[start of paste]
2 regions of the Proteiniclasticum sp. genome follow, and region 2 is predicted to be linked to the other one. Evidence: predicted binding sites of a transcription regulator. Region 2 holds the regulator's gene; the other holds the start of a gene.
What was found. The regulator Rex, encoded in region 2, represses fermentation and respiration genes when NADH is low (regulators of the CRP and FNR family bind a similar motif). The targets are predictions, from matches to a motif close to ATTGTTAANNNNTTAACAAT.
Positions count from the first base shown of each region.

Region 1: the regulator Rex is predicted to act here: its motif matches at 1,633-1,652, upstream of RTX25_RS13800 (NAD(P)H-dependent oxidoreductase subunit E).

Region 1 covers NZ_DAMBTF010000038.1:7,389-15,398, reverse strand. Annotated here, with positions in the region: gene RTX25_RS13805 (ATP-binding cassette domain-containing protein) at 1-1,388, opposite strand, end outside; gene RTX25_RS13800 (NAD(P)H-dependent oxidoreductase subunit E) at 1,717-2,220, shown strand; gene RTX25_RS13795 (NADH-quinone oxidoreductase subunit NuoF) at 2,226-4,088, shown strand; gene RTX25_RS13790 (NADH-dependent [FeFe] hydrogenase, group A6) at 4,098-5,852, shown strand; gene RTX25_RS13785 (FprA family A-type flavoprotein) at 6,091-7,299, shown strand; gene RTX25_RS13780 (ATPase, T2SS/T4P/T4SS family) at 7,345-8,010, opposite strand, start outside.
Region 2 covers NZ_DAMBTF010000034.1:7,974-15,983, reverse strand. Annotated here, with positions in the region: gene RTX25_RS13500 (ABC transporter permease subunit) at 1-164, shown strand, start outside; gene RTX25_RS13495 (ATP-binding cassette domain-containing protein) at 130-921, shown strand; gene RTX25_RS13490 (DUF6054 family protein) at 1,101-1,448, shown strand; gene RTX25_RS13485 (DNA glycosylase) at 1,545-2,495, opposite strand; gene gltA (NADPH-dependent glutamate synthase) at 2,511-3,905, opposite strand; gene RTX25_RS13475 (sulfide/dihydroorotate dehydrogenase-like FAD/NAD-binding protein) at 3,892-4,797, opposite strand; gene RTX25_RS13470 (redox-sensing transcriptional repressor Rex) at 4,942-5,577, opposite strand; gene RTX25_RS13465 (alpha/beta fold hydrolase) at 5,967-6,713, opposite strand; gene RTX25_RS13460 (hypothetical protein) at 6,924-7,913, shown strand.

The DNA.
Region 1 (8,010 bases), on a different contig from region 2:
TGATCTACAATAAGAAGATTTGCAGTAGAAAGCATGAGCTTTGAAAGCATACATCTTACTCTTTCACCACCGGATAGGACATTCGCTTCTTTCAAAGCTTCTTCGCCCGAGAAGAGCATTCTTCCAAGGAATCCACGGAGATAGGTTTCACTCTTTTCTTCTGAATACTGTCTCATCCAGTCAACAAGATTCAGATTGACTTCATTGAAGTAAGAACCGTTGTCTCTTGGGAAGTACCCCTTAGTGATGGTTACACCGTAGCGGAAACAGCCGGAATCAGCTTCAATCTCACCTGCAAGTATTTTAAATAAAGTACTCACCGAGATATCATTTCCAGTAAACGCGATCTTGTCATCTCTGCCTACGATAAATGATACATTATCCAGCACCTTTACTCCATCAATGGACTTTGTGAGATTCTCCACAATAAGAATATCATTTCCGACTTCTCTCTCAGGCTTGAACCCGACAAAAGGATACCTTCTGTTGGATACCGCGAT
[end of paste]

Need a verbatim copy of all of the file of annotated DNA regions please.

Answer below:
2 regions of the Proteiniclasticum sp. genome follow, and region 2 is predicted to be linked to the other one. Evidence: predicted binding sites of a transcription regulator. Region 2 holds the regulator's gene; the other holds the start of a gene.
What was found. The regulator Rex, encoded in region 2, represses fermentation and respiration genes when NADH is low (regulators of the CRP and FNR family bind a similar motif). The targets are predictions, from matches to a motif close to ATTGTTAANNNNTTAACAAT.
Positions count from the first base shown of each region.

Region 1: the regulator Rex is predicted to act here: its motif matches at 1,633-1,652, upstream of RTX25_RS13800 (NAD(P)H-dependent oxidoreductase subunit E).

Region 1 covers NZ_DAMBTF010000038.1:7,389-15,398, reverse strand. Annotated here, with positions in the region: gene RTX25_RS13805 (ATP-binding cassette domain-containing protein) at 1-1,388, opposite strand, end outside; gene RTX25_RS13800 (NAD(P)H-dependent oxidoreductase subunit E) at 1,717-2,220, shown strand; gene RTX25_RS13795 (NADH-quinone oxidoreductase subunit NuoF) at 2,226-4,088, shown strand; gene RTX25_RS13790 (NADH-dependent [FeFe] hydrogenase, group A6) at 4,098-5,852, shown strand; gene RTX25_RS13785 (FprA family A-type flavoprotein) at 6,091-7,299, shown strand; gene RTX25_RS13780 (ATPase, T2SS/T4P/T4SS family) at 7,345-8,010, opposite strand, start outside.
Region 2 covers NZ_DAMBTF010000034.1:7,974-15,983, reverse strand. Annotated here, with positions in the region: gene RTX25_RS13500 (ABC transporter permease subunit) at 1-164, shown strand, start outside; gene RTX25_RS13495 (ATP-binding cassette domain-containing protein) at 130-921, shown strand; gene RTX25_RS13490 (DUF6054 family protein) at 1,101-1,448, shown strand; gene RTX25_RS13485 (DNA glycosylase) at 1,545-2,495, opposite strand; gene gltA (NADPH-dependent glutamate synthase) at 2,511-3,905, opposite strand; gene RTX25_RS13475 (sulfide/dihydroorotate dehydrogenase-like FAD/NAD-binding protein) at 3,892-4,797, opposite strand; gene RTX25_RS13470 (redox-sensing transcriptional repressor Rex) at 4,942-5,577, opposite strand; gene RTX25_RS13465 (alpha/beta fold hydrolase) at 5,967-6,713, opposite strand; gene RTX25_RS13460 (hypothetical protein) at 6,924-7,913, shown strand.

The DNA.
Region 1 (8,010 bases), on a different contig from region 2:
TGATCTACAATAAGAAGATTTGCAGTAGAAAGCATGAGCTTTGAAAGCATACATCTTACTCTTTCACCACCGGATAGGACATTCGCTTCTTTCAAAGCTTCTTCGCCCGAGAAGAGCATTCTTCCAAGGAATCCACGGAGATAGGTTTCACTCTTTTCTTCTGAATACTGTCTCATCCAGTCAACAAGATTCAGATTGACTTCATTGAAGTAAGAACCGTTGTCTCTTGGGAAGTACCCCTTAGTGATGGTTACACCGTAGCGGAAACAGCCGGAATCAGCTTCAATCTCACCTGCAAGTATTTTAAATAAAGTACTCACCGAGATATCATTTCCAGTAAACGCGATCTTGTCATCTCTGCCTACGATAAATGATACATTATCCAGCACCTTTACTCCATCAATGGACTTTGTGAGATTCTCCACAATAAGAATATCATTTCCGACTTCTCTCTCAGGCTTGAACCCGACAAAAGGATACCTTCTGTTGGATACCGCGAT